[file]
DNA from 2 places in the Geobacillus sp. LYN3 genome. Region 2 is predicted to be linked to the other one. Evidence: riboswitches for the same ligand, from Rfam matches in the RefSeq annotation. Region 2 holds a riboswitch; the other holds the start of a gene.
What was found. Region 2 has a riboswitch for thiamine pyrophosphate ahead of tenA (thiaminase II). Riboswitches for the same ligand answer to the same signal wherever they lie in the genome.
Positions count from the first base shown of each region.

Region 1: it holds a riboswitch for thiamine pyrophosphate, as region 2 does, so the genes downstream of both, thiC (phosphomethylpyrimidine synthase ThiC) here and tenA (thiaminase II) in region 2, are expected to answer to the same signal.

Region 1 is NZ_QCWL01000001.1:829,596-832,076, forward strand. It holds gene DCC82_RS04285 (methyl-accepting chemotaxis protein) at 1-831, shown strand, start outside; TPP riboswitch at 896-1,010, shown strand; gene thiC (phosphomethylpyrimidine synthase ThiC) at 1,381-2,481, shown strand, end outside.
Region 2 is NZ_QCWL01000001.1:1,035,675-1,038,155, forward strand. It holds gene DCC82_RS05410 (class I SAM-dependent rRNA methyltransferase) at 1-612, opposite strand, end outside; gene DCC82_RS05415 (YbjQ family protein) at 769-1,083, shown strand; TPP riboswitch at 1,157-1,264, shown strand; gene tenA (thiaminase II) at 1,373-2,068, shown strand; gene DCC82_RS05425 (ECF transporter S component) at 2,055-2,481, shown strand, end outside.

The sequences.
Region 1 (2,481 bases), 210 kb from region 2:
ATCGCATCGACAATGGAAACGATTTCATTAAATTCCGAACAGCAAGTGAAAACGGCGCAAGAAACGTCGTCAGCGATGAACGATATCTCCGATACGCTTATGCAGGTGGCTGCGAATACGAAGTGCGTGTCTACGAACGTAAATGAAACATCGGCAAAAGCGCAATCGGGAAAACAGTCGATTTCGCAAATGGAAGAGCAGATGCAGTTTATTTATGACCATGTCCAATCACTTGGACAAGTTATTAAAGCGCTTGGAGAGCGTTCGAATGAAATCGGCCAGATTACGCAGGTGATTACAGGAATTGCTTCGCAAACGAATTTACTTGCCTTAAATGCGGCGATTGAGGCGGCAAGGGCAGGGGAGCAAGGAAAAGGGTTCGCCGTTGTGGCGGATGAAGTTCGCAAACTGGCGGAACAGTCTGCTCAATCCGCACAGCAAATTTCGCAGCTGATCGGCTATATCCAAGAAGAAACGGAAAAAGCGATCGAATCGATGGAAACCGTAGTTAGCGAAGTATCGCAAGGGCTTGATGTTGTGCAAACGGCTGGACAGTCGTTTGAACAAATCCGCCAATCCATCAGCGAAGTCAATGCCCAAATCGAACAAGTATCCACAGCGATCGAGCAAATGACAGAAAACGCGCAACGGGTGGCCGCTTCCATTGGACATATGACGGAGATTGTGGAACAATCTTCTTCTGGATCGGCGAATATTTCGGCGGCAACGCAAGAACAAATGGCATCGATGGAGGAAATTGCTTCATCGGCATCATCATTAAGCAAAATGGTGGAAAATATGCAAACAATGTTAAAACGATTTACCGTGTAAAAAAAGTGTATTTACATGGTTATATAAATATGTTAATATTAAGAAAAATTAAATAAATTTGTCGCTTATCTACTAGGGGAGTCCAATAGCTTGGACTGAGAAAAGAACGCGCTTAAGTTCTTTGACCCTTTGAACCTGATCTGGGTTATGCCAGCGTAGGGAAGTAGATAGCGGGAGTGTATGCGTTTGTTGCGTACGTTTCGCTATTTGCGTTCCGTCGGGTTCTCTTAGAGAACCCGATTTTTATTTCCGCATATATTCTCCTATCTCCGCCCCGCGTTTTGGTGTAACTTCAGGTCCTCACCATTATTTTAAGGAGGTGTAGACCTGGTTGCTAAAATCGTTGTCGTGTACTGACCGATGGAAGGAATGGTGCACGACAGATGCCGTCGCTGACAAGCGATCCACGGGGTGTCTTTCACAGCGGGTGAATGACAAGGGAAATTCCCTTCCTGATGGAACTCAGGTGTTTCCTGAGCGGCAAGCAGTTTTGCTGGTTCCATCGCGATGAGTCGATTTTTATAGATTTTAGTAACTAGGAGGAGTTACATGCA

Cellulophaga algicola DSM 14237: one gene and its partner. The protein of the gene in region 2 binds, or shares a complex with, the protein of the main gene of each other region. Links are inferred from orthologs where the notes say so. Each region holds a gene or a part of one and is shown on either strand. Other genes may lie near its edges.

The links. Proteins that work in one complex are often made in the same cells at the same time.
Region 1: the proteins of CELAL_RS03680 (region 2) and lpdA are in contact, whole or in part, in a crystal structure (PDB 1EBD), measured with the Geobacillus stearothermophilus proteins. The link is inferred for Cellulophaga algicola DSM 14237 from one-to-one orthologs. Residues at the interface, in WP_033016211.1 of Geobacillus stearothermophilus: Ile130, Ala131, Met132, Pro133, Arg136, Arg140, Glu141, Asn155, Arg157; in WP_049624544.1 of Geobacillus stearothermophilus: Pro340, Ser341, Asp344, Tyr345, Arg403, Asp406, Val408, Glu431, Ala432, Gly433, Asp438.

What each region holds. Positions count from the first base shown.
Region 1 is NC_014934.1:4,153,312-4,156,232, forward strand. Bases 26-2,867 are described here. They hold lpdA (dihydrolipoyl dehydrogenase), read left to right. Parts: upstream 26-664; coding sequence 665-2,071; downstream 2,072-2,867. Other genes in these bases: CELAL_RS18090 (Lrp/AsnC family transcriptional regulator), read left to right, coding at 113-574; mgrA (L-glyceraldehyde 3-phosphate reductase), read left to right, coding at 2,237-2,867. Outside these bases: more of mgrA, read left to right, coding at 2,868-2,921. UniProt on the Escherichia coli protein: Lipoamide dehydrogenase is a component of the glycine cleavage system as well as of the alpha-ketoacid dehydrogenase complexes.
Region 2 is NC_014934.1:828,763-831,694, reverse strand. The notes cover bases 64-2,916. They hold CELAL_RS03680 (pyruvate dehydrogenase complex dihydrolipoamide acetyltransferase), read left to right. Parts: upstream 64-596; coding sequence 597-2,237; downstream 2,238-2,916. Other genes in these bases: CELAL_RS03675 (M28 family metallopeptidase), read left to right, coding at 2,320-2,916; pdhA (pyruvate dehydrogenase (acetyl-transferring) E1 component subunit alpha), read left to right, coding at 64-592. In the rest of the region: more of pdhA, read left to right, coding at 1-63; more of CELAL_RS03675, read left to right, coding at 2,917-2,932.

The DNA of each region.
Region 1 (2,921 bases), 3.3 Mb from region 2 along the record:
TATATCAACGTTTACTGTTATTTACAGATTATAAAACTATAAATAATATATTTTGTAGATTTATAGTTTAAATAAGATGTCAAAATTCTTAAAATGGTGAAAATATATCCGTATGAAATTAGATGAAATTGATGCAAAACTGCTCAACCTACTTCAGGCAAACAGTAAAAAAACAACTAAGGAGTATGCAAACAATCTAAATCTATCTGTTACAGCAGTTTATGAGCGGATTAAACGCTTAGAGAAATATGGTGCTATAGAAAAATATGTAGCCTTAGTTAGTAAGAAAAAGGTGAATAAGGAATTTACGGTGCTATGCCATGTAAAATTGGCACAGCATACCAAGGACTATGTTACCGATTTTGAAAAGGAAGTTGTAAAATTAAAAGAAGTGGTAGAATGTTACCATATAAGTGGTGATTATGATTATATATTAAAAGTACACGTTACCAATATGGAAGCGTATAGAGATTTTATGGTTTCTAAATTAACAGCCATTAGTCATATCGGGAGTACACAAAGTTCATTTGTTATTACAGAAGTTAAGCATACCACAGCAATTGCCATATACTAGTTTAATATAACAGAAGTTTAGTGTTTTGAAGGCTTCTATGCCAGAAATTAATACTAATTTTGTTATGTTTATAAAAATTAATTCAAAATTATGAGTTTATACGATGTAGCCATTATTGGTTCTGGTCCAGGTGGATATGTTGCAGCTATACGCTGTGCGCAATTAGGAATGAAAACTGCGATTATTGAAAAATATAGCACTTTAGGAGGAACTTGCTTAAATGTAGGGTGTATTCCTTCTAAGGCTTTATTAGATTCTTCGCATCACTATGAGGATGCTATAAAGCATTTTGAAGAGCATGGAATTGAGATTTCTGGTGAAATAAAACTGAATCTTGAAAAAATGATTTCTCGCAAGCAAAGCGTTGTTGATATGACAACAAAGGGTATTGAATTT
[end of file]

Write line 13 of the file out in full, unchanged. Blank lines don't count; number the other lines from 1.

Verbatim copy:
What each region holds. Positions count from the first base shown.